The easiest formula for a working combination of A x A with B x B stitch panels is to calculate your needed stitch count by using
C * (A * B)
where C is any whole number greater than zero (1, 2, 3, …) and A and B are your panel stitch counts. (Cave: this works for symmetrical panels only where the stitch count equals the row count in one panel! It does NOT work for panels A x B where A is not equal to B.)
Pattern Modules in Triangles
For triangles, things are a bit different: the stitch count is not fixed here. Usually, a certain amount of stitches is increased every few rows to form a triangle. Mostly, this increases are done near the edges. What we end up with is a different situation with pattern modules: in each section, there are “normal” modules (like the modules show above) and variants of these on each side of the triangles, where the increases are made.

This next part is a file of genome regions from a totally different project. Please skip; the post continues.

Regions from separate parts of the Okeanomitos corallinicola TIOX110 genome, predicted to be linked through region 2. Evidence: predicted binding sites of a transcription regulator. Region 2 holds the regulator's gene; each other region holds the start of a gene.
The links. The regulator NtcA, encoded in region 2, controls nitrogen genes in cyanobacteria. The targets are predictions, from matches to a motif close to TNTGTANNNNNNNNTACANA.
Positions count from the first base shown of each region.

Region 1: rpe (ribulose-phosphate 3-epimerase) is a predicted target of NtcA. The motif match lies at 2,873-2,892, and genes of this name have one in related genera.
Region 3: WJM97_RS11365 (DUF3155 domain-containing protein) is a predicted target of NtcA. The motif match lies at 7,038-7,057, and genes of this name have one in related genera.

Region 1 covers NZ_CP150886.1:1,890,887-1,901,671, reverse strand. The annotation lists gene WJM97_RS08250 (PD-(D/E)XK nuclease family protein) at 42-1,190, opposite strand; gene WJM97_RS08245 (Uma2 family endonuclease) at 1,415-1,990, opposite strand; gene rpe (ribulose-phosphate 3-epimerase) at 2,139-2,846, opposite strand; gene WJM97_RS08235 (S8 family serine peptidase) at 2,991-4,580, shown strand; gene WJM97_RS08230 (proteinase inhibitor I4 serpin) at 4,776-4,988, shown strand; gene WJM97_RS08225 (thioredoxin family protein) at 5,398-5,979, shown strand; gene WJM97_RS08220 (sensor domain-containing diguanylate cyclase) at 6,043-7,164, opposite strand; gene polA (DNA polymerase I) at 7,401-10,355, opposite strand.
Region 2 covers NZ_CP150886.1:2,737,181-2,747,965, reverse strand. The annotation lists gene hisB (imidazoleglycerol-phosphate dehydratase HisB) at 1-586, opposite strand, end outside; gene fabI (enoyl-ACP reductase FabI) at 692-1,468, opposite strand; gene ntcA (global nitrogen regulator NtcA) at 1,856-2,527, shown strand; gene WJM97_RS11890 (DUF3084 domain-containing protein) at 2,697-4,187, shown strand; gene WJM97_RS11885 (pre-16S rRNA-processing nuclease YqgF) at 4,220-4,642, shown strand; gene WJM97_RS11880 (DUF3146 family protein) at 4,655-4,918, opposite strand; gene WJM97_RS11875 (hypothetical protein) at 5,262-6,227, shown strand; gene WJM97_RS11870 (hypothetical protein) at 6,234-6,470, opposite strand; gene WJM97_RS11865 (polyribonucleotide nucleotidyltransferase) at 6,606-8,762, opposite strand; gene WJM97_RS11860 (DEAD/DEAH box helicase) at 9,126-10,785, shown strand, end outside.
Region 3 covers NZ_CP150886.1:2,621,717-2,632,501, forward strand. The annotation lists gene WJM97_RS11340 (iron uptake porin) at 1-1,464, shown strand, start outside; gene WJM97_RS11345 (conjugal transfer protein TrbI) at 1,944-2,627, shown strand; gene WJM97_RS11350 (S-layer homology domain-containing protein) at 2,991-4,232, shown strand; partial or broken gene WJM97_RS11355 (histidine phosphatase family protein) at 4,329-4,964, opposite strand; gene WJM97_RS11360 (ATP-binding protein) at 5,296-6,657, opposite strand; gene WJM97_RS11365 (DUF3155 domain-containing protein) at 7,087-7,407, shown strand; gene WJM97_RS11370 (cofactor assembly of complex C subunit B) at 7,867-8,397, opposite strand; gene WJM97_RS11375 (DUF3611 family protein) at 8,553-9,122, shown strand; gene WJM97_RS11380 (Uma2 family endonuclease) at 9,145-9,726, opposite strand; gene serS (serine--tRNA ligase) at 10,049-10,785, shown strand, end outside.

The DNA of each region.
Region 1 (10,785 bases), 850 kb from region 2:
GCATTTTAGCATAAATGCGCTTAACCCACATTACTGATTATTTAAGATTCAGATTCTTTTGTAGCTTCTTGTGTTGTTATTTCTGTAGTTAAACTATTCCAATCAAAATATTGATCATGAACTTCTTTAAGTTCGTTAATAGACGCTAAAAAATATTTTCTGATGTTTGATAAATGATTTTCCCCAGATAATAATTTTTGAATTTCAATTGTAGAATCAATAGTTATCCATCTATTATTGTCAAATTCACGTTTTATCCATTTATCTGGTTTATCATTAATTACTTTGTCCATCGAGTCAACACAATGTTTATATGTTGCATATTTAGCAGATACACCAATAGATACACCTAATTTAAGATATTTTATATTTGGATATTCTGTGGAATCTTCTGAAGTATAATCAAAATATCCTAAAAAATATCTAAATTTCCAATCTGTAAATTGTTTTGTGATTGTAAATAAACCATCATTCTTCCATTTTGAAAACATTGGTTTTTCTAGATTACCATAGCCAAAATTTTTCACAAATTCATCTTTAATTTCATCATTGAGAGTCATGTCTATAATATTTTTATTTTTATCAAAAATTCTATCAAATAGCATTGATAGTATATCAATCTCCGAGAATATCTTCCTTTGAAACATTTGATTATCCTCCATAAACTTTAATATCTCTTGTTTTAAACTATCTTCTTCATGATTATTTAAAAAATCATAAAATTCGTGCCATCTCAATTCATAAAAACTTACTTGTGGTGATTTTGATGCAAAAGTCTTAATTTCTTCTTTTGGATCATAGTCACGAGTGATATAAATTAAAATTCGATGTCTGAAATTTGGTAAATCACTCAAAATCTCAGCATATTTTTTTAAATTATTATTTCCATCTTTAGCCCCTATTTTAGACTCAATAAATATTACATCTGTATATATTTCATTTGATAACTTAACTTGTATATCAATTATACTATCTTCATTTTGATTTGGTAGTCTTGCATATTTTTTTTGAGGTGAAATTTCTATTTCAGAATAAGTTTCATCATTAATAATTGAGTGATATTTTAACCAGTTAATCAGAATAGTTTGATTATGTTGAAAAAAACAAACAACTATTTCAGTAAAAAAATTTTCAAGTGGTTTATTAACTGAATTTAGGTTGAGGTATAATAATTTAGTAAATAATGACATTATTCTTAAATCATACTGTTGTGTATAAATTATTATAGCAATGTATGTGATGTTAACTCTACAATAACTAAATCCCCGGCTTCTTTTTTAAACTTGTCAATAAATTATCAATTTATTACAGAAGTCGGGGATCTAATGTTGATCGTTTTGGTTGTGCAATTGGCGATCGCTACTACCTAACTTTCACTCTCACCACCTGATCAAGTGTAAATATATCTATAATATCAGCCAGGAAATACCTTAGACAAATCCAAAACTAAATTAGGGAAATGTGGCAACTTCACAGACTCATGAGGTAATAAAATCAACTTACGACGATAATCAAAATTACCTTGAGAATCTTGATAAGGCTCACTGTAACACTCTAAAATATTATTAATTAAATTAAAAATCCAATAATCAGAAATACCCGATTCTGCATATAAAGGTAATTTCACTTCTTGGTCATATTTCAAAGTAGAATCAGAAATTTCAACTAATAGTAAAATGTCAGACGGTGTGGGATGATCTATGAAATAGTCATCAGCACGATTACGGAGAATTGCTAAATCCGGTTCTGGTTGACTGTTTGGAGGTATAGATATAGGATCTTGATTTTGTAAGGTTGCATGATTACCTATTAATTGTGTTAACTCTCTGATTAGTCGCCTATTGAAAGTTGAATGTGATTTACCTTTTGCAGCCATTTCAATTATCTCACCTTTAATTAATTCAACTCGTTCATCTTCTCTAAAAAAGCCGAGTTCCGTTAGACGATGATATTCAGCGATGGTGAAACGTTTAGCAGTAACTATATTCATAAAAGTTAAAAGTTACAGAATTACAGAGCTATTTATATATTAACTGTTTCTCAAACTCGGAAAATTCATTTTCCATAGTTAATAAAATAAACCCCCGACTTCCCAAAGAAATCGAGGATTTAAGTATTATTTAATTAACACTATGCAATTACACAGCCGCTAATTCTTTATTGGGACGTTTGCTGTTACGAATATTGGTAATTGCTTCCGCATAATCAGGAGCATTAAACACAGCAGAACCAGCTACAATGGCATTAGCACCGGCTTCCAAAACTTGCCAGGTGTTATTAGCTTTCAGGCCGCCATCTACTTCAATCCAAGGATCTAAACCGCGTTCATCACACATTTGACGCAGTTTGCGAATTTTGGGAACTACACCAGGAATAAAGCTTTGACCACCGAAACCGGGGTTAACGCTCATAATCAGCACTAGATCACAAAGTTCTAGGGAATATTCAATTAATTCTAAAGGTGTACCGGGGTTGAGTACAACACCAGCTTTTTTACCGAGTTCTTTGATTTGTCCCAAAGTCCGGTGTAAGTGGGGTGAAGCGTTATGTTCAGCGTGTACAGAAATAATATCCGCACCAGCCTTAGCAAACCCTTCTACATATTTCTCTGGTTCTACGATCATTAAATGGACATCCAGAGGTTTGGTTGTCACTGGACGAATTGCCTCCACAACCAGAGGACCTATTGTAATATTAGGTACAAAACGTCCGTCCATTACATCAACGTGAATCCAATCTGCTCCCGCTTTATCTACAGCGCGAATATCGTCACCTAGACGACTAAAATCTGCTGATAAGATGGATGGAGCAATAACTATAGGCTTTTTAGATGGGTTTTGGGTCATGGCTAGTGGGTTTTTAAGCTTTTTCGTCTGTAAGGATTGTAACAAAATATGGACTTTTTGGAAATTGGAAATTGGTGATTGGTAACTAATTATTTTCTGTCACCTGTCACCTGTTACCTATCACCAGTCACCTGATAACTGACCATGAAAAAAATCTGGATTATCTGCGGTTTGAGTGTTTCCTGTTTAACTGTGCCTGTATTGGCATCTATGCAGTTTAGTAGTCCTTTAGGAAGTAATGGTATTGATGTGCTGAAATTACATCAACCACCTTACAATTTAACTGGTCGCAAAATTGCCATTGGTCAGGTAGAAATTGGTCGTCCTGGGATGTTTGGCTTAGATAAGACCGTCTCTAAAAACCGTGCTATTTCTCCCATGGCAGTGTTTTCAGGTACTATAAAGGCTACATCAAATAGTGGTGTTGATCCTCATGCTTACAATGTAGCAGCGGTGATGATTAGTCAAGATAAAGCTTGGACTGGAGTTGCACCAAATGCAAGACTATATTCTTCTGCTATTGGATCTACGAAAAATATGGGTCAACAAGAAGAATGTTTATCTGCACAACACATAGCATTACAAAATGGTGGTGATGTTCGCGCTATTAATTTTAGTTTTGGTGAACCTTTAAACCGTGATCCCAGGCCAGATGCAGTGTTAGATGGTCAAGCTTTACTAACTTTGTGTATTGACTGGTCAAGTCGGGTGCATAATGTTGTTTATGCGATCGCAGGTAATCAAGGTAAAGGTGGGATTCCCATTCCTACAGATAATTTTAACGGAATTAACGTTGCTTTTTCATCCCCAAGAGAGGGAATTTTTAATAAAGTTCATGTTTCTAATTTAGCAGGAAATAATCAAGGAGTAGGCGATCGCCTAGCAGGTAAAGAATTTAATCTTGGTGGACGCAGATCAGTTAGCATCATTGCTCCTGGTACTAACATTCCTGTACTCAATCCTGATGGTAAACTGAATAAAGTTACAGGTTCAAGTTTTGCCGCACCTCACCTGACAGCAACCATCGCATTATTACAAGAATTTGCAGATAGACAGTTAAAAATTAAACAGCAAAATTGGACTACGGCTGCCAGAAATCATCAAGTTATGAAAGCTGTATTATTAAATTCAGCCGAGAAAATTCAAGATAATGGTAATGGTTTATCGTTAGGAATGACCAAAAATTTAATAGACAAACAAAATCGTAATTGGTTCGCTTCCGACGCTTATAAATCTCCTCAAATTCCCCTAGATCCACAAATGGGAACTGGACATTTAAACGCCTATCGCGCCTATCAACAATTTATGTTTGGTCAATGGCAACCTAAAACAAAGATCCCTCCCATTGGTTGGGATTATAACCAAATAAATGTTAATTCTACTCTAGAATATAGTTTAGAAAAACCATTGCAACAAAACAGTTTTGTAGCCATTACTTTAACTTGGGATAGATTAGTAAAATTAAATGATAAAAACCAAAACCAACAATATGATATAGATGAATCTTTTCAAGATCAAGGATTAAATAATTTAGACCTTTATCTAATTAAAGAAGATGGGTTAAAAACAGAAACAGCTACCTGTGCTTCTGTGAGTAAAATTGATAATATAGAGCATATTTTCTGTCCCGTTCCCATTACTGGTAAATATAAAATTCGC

In my knitting patterns, I mostly refer to these parts as “PATTERN NAME repeat”, “PATTERN NAME right side”, and “PATTERN NAME left side”. (The repeat is the “normal” module as shown above.)
Let’s look at an example for a 10 x 10 module. The lowermost triangle is a setup section, just ignore it for now. The first module repeat section consists of one normal panel plus one left and one right side panels. On the second module repeat there are three module repeats plus two side panels: the side panels in the first repeat generate the needed number of stitches for the two additional repeat modules in the second repeat.
This can be continued for as many module repeats you want. But what if we want to change the module size?